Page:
What exactly is a phage?
Bacteriophages, often called “phages,” are an abundant type of virus that infect bacteria and other one-cell organisms. They inject their DNA into a host cell, hijacking the host cell to copy their own DNA and make more phages.
Scientists call the genetic letters that make DNA, “base pairs.” Scientists have long believed that most phages are small in size and have a short genetic code with a small number of DNA base pairs. The average phage genome is thought to be about 50,000 DNA base pairs long. By comparison, the genome of an E. coli bacterium is 1.6 million DNA base pairs, and the human genome is 3 billion DNA base pairs.
“An understudied component of the microbial ecosystem is the predator—which is the phage,” says Banfield. Scientists believe most phages are small, so they usually look for phages with experiments that exclude large particles. To learn more about the roles phages play in different ecosystems, Banfield’s group took a more open-ended approach known as metagenomics. Instead of leaving out larger particles, they sequenced all of the DNA in the samples. This allowed them to find phages of any size. They took samples from different environments, including human saliva, animal feces, freshwater lakes, oceans, hot springs, soil, and material hundreds of meters down in the earth’s crust.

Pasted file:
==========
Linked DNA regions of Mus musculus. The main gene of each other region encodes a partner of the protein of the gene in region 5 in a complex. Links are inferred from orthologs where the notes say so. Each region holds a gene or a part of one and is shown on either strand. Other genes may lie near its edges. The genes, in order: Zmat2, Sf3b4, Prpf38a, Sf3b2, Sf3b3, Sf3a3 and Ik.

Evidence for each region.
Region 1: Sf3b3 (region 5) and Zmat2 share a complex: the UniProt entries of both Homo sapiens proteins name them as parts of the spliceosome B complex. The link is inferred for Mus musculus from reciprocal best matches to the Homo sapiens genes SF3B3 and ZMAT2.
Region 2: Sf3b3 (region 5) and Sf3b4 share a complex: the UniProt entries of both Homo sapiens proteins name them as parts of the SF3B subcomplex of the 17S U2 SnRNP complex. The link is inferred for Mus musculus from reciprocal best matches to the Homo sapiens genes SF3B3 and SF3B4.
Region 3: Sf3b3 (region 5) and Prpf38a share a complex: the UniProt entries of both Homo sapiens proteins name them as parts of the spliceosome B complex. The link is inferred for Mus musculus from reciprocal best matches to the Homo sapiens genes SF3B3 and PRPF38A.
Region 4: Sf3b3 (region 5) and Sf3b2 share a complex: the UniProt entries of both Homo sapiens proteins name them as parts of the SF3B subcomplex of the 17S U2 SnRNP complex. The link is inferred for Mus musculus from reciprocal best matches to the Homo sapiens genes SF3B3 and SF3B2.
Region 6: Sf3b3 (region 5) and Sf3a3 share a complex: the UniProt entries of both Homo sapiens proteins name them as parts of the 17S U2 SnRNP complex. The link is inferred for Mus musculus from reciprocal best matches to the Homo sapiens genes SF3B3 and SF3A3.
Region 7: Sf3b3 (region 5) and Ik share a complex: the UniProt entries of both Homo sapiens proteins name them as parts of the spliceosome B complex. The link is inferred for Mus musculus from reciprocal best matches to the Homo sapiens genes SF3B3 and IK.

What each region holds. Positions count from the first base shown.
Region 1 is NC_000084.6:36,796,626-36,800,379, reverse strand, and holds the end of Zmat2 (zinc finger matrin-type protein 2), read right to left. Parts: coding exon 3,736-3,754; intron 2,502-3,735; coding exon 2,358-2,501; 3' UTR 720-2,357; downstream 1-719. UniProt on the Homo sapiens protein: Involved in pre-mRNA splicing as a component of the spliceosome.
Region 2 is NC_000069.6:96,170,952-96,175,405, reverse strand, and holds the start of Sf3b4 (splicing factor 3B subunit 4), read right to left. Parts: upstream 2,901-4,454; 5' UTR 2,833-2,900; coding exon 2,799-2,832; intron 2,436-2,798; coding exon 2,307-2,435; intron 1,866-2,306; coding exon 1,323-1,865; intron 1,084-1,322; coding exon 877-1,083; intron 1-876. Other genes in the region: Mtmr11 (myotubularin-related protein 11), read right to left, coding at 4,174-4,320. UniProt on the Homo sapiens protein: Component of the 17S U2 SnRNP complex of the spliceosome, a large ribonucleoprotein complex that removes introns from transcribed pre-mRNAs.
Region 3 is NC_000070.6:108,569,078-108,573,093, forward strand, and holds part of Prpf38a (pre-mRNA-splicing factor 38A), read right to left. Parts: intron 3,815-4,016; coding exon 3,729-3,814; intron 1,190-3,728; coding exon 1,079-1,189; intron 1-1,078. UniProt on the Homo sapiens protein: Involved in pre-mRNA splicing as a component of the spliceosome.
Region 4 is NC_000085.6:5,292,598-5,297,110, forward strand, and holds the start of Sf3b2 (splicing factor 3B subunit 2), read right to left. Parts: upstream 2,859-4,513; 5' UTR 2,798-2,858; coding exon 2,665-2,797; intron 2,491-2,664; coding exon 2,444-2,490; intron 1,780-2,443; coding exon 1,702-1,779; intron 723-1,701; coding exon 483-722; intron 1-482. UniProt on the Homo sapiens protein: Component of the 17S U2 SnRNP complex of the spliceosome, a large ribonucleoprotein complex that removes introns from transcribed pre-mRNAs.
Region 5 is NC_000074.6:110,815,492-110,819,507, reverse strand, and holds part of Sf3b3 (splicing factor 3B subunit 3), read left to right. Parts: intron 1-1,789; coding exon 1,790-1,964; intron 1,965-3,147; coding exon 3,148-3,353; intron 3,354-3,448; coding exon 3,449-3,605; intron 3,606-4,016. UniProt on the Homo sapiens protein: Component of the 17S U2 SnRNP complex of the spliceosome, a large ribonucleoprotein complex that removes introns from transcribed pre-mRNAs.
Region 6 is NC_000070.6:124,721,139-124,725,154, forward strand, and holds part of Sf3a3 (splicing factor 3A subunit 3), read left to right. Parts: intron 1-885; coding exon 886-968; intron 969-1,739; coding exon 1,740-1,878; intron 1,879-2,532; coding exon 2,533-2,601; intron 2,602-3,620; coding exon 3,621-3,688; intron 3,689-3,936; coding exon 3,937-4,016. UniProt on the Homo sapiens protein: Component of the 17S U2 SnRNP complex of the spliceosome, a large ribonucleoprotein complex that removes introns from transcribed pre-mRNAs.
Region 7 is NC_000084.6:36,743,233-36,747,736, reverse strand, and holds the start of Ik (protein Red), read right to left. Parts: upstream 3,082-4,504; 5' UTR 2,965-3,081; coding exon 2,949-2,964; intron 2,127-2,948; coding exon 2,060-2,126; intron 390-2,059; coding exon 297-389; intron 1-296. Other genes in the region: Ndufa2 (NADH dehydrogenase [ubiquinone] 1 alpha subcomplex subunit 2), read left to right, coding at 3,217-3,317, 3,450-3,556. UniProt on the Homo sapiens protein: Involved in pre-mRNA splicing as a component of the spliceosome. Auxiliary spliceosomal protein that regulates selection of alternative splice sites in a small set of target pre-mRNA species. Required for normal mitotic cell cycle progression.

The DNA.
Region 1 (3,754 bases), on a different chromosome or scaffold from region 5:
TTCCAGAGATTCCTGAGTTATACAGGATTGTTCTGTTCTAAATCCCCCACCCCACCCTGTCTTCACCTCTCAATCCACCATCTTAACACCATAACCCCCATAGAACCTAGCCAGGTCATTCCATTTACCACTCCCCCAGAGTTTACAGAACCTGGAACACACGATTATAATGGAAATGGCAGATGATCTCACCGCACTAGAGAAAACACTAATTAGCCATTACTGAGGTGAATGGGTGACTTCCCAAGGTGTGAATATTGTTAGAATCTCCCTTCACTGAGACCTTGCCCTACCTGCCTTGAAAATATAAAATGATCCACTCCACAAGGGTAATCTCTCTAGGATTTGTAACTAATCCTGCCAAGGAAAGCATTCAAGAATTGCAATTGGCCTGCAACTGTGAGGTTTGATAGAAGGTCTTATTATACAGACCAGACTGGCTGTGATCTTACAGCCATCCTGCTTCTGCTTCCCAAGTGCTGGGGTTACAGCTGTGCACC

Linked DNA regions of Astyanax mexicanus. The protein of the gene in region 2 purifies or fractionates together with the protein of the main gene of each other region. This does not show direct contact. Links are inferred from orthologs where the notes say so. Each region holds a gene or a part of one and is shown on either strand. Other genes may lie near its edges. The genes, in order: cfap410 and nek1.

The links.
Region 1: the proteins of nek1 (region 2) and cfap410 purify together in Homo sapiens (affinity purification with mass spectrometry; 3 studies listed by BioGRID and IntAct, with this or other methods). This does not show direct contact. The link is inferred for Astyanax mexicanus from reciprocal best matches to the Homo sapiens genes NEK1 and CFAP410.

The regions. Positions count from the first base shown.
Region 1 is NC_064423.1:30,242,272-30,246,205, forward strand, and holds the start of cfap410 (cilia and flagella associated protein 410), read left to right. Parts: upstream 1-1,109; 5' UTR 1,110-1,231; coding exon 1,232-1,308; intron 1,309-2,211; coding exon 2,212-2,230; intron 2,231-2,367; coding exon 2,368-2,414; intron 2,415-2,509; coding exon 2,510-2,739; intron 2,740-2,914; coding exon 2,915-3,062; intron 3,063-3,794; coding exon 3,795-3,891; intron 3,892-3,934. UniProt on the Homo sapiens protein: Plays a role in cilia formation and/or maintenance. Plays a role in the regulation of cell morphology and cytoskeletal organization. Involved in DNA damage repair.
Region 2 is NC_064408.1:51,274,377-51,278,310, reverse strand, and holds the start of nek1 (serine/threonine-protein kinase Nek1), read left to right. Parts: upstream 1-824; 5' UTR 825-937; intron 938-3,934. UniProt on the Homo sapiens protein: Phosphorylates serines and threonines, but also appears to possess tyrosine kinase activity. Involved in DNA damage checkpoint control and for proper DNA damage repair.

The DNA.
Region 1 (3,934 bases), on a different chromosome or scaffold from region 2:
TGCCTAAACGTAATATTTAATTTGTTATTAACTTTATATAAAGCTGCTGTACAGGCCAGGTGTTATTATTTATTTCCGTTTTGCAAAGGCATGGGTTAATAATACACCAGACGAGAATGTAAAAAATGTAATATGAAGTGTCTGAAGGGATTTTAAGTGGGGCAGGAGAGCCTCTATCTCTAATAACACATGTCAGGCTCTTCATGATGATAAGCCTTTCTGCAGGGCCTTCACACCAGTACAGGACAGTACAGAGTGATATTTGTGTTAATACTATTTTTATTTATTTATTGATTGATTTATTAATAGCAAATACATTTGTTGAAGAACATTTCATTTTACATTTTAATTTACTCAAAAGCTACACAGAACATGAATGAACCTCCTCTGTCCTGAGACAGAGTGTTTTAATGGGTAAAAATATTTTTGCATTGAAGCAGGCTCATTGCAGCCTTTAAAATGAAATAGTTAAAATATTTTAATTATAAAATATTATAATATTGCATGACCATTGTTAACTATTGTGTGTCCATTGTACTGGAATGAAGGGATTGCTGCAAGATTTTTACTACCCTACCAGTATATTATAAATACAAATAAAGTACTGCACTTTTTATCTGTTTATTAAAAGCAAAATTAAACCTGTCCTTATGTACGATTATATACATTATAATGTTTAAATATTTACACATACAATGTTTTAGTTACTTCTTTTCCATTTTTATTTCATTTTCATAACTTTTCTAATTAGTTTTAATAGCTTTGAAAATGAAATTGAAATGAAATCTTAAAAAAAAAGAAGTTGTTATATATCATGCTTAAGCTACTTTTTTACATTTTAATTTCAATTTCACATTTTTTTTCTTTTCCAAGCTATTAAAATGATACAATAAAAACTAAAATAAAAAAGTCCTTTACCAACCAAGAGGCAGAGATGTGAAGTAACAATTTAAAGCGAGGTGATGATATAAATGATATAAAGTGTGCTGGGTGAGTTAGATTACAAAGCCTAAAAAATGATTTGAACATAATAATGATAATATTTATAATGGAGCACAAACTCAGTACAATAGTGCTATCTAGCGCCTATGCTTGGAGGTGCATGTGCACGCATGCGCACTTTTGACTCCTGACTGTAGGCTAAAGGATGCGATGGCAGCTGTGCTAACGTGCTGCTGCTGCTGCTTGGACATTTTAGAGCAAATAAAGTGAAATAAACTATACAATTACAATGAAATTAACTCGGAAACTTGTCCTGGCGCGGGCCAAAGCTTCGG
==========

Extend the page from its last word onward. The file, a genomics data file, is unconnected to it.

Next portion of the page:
The researchers reconstructed over 350 huge phage genomes, each with over 200,000 DNA base pairs. They put together a 735,000 base pair phage genome—the largest on record. This is more than ten times the reported average size of a phage genome.
The researchers found huge phages in all of the environments they sampled. They infect a variety of different one-cell host organisms. “Large phages have been found before, but they were spot findings,” says study co-first author Rohan Sachdeva. Sachdeva is a bioinformaticist in the Banfield lab. “What we found in this paper is they are essentially ubiquitous. We find them everywhere.” This suggests that huge phages are not an anomaly, but a fundamental part of earth’s many ecosystems.
Secrets of the phage genome
Small phages contain only the most essential genes for using host cells to make more phages. This includes genes that make the protein pieces of the phage body.
“With the larger genome size, you also get a much larger inventory of genes,” explains study co-first author Basem Al-Shayeb, a graduate student in the Banfield lab. They found genes with expected jobs, like redirecting host cells from making copies of their own DNA to making phage DNA or making the host cells burst when they are full of new phage particles. Surprisingly, they also found CRISPR-Cas genes in many of the phages.
The CRISPR-Cas system evolved as a way for one-cell organisms to defend themselves against phages. In nature, CRISPR-Cas systems recognize phage DNA and cut it up, preventing it from taking over the host cell.